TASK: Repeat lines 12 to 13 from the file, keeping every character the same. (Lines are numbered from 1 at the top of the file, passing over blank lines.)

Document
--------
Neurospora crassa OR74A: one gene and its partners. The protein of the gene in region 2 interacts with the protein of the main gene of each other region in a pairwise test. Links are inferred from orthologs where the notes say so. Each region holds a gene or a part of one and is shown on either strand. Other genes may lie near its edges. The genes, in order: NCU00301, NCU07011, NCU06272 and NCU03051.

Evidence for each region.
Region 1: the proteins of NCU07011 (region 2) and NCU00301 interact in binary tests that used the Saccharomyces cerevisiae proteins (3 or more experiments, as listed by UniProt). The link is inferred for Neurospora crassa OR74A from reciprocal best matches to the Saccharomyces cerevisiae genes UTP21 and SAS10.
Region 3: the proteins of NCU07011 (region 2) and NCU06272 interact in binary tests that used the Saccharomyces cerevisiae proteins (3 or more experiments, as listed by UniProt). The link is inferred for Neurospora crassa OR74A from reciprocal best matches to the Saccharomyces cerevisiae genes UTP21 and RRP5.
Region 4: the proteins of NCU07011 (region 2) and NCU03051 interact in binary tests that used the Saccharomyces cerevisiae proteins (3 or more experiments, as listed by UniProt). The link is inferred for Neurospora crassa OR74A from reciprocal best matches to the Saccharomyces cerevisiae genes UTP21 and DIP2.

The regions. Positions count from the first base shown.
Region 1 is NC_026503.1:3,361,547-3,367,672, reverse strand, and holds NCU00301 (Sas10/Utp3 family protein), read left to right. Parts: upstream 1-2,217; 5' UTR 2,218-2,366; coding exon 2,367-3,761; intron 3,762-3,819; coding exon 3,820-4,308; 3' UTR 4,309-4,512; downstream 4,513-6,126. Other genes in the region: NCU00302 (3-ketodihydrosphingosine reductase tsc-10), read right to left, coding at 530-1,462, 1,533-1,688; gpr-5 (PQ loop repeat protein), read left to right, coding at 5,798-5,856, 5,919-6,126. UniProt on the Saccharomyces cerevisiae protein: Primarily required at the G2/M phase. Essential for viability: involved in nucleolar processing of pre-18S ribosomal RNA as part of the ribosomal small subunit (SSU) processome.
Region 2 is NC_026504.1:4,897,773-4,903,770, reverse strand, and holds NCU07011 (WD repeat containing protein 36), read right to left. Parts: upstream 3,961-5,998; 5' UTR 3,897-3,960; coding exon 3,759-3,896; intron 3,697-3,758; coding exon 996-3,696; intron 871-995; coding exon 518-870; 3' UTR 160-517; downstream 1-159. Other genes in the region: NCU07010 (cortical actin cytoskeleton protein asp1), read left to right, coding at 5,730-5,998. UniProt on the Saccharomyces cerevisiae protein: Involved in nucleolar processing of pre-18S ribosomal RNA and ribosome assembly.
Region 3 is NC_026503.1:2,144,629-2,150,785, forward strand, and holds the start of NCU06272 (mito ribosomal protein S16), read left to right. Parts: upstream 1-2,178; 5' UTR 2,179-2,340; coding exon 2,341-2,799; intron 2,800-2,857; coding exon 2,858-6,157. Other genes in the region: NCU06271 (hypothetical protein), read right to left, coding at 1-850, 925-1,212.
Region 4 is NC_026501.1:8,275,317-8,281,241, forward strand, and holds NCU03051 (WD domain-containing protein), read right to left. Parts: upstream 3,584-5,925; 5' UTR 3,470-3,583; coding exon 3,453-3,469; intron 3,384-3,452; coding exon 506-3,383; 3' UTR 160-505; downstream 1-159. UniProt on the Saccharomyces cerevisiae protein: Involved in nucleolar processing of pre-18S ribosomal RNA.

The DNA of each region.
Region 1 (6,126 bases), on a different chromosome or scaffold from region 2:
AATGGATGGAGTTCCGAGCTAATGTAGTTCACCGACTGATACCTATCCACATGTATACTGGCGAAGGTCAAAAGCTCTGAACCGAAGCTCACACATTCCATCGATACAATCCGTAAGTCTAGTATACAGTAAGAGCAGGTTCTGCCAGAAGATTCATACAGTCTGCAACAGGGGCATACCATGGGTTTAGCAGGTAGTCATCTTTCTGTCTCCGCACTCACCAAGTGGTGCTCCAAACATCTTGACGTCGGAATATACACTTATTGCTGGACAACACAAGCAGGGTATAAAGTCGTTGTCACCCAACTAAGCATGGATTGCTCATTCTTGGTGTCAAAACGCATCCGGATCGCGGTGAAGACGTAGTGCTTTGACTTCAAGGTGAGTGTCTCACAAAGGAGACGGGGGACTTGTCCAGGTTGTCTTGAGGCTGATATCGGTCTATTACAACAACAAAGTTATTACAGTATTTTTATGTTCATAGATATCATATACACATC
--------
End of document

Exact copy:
Region 1 (6,126 bases), on a different chromosome or scaffold from region 2:
AATGGATGGAGTTCCGAGCTAATGTAGTTCACCGACTGATACCTATCCACATGTATACTGGCGAAGGTCAAAAGCTCTGAACCGAAGCTCACACATTCCATCGATACAATCCGTAAGTCTAGTATACAGTAAGAGCAGGTTCTGCCAGAAGATTCATACAGTCTGCAACAGGGGCATACCATGGGTTTAGCAGGTAGTCATCTTTCTGTCTCCGCACTCACCAAGTGGTGCTCCAAACATCTTGACGTCGGAATATACACTTATTGCTGGACAACACAAGCAGGGTATAAAGTCGTTGTCACCCAACTAAGCATGGATTGCTCATTCTTGGTGTCAAAACGCATCCGGATCGCGGTGAAGACGTAGTGCTTTGACTTCAAGGTGAGTGTCTCACAAAGGAGACGGGGGACTTGTCCAGGTTGTCTTGAGGCTGATATCGGTCTATTACAACAACAAAGTTATTACAGTATTTTTATGTTCATAGATATCATATACACATC